On June 23, 2013, members of The Church of Jesus Christ of Latter-day Saints were treated to a historic Worldwide Leadership Broadcast on "Hastening the Work of Salvation."
Among other things, the meeting unveiled how full-time missionaries would soon be invited to use technology, including social media, to share the gospel and interact with members, less-active members and investigators. Members were also counseled to better understand their roles in this great work, and as the meeting marched on, it was clear this wasn’t some flashy new program or trendy, short-term initiative.
It's a way of life.
It's who we are.
Just hours before that memorable meeting, Anderson Gonçalves, originally of Sao Paulo, Brazil, had been called as bishop of the Chesapeake Ward in the Baltimore Maryland Stake. Bishop Gonçalves was paying attention, and, just a few months later, others would be paying attention to him.
I first heard about the Chesapeake Ward from Mark L. Richards, the energetic president of the Maryland Baltimore Mission. On a call about an unrelated issue, he swiftly changed the subject and asked if I'd heard about the remarkable things unfolding in Chesapeake. "This idea of hastening the work,” he said, “that new bishop over there just gets it."
Over the ensuing months, my curiosity about this ward grew almost as fast as the buzz, and a series of interviews revealed how the missionaries, auxiliary leaders and members are all recognizing and embracing their divine role in this new era. They’ve accepted that every player in the Lord's grand production has an important part to play, and the stage is big enough for everyone.
Their shoulder-to-shoulder success is stunning.
Within six months of Bishop Gonçalves being called, the number of members attending sacrament meeting at least once a quarter increased from 227 to 319, and those attending every week jumped by 64. The ward has had 11 converts baptized, and all of them are active with a calling and with their sights set on the temple.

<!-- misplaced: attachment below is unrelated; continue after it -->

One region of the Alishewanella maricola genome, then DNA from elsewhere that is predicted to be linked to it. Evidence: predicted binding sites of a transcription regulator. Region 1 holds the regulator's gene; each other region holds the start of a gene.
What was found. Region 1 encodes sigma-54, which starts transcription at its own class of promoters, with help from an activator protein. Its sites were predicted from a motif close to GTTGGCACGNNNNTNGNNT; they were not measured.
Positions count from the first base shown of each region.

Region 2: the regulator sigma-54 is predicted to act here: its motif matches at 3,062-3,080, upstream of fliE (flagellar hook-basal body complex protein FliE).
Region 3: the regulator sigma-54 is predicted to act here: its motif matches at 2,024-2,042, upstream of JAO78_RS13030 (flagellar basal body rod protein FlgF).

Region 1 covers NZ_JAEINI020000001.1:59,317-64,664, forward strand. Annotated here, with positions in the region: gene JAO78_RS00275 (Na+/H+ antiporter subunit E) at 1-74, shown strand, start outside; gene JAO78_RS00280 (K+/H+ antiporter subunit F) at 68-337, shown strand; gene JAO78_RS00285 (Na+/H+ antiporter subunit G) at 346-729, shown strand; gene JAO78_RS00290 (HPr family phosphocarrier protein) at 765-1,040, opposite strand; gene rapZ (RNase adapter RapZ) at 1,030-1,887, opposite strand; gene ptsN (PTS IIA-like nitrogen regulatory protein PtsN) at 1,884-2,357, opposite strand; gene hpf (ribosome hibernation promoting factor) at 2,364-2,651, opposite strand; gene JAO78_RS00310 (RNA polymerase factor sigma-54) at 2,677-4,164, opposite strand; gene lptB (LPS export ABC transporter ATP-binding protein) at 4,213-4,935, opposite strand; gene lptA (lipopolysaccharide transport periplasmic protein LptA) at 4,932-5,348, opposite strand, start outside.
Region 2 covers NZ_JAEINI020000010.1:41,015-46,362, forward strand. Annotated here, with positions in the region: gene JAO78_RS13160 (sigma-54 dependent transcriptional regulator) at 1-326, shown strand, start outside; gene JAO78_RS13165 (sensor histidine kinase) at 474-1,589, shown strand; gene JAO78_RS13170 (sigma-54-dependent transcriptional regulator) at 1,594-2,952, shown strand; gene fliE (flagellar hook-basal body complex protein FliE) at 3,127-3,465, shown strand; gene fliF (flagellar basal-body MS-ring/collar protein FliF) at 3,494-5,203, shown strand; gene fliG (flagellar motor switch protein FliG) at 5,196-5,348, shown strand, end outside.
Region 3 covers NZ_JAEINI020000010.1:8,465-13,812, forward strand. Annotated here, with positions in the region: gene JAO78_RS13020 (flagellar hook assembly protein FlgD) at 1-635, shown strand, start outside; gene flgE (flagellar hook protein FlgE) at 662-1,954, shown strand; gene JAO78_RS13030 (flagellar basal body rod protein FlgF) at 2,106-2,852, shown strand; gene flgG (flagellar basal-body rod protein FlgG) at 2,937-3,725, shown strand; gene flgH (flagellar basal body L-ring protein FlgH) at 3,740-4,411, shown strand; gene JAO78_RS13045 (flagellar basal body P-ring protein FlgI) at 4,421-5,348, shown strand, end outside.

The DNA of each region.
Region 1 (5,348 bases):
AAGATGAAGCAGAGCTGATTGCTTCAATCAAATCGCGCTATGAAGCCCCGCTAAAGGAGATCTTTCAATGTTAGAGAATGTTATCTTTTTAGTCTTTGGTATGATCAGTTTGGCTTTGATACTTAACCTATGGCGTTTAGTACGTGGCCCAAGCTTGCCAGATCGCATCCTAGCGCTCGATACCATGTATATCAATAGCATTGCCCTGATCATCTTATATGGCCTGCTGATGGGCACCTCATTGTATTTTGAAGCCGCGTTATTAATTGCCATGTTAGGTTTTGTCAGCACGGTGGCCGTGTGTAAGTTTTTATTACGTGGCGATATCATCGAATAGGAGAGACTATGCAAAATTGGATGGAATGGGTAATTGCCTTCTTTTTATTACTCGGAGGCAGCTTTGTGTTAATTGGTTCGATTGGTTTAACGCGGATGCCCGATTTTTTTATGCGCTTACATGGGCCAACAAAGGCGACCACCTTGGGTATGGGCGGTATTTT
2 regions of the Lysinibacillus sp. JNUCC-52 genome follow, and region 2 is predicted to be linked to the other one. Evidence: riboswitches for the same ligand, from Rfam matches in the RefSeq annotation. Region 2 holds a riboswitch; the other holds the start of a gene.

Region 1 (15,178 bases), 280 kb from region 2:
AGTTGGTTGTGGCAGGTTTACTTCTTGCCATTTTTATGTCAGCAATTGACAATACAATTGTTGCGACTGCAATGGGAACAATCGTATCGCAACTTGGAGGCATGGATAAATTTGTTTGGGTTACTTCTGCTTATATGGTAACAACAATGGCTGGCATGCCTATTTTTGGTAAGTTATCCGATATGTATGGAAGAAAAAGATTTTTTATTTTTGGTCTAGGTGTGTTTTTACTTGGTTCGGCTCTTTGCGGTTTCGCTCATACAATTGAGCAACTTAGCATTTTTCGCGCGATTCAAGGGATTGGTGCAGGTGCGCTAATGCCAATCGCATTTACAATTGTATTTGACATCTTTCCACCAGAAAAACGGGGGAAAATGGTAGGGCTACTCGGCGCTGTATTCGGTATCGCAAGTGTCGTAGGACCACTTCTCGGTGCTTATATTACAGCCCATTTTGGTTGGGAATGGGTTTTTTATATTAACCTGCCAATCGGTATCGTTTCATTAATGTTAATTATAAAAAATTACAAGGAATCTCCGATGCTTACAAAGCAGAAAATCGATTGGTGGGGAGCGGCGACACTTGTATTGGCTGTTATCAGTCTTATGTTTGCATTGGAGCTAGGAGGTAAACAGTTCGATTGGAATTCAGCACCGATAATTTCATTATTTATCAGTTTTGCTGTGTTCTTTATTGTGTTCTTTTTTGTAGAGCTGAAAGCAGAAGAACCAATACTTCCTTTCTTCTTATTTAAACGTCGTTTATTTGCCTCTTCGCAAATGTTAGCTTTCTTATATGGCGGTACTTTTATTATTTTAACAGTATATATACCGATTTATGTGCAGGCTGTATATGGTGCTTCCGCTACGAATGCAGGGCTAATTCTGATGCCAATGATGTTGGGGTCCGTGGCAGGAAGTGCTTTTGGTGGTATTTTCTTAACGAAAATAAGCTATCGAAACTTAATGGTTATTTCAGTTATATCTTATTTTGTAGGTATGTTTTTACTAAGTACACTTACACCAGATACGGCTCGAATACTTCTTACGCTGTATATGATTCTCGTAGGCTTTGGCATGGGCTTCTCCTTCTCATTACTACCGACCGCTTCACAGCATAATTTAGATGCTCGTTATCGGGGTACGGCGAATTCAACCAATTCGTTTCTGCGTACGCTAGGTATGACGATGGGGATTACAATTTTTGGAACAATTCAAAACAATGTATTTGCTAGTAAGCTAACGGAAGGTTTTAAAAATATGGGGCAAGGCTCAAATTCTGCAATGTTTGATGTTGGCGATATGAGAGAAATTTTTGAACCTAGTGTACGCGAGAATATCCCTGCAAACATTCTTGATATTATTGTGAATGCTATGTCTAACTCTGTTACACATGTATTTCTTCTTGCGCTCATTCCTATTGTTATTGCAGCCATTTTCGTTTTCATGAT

Those unified efforts truly put the "haste" in "hasten."
After his call and the Worldwide Leadership Broadcast, Bishop Gonçalves immediately sought to identify and know each member of his ward. Most importantly, using his full-time missionaries and ward council, he verified precisely who lived in the ward, who didn’t and what their needs were.
Michael and Lyda Larsen, a senior couple from Astoria, Ore., serving in the ward, described Bishop Gonçalves’ drive: “He absolutely insists on knowing each person on the list. He wants to know who they are and if they really live where the records indicate. And if not, he actively pursues getting their records to the right place.”
But he doesn’t simply delegate and wait for the answers. “He practices what he preaches,” Sister Larsen said. “He’s always out visiting in homes, seeing what’s going on. Members observe that, they respect that, and in turn we all want to follow him and do our part.”
The surge of missionaries spurred by the October 2012 minimum age requirement change has certainly helped. In addition to the Larsens, the ward is blessed with two sets of full-time elders and a companionship of sisters. Sister Lexi Schofield, a full-time missionary from St. George, leapt at the opportunity to share her perspective on why the ward has become a model of hastening the work.
With palpable enthusiasm, Sister Schofield easily described what she sees as three keys to the ward’s success. “First, it’s fellowship. Members are inviting less-active (members) on their own without being pressured. Second, our ward leadership, especially the bishopric, never settles. Bishop reminds us all the time we’ve done great things, but now is not the time to stop. There is much more work to do. Finally, it’s working here because we’re unified. Missionaries and members have open, daily communication. They treat us like equals in the work.”
Her mission president certainly agrees. “The special ingredient in Chesapeake is the absolute unity of the full-time missionaries and the ward members, particularly in the ward council,” President Richards said. He added that their shared goals of real growth and true conversion, with a balanced focus on reactivation, convert baptisms and retention, all contribute to their success.
Baltimore Stake President Craig Halsey, one of the many who agreed the Chesapeake story needed to be shouted from the virtual rooftops, also had three reasons for the ward’s resurgence. “Obedience. Love. Vision,” he said. “It’s that simple. It is an unbeatable trifecta, and it’s infectious.”
When asked to elaborate, President Halsey explained our universal tendency to "chase rabbits" and new gimmicks as we hunt success. “Bishop Gonçalves has truly stuck to the building blocks. He is focused on the pearl and on the rescue.”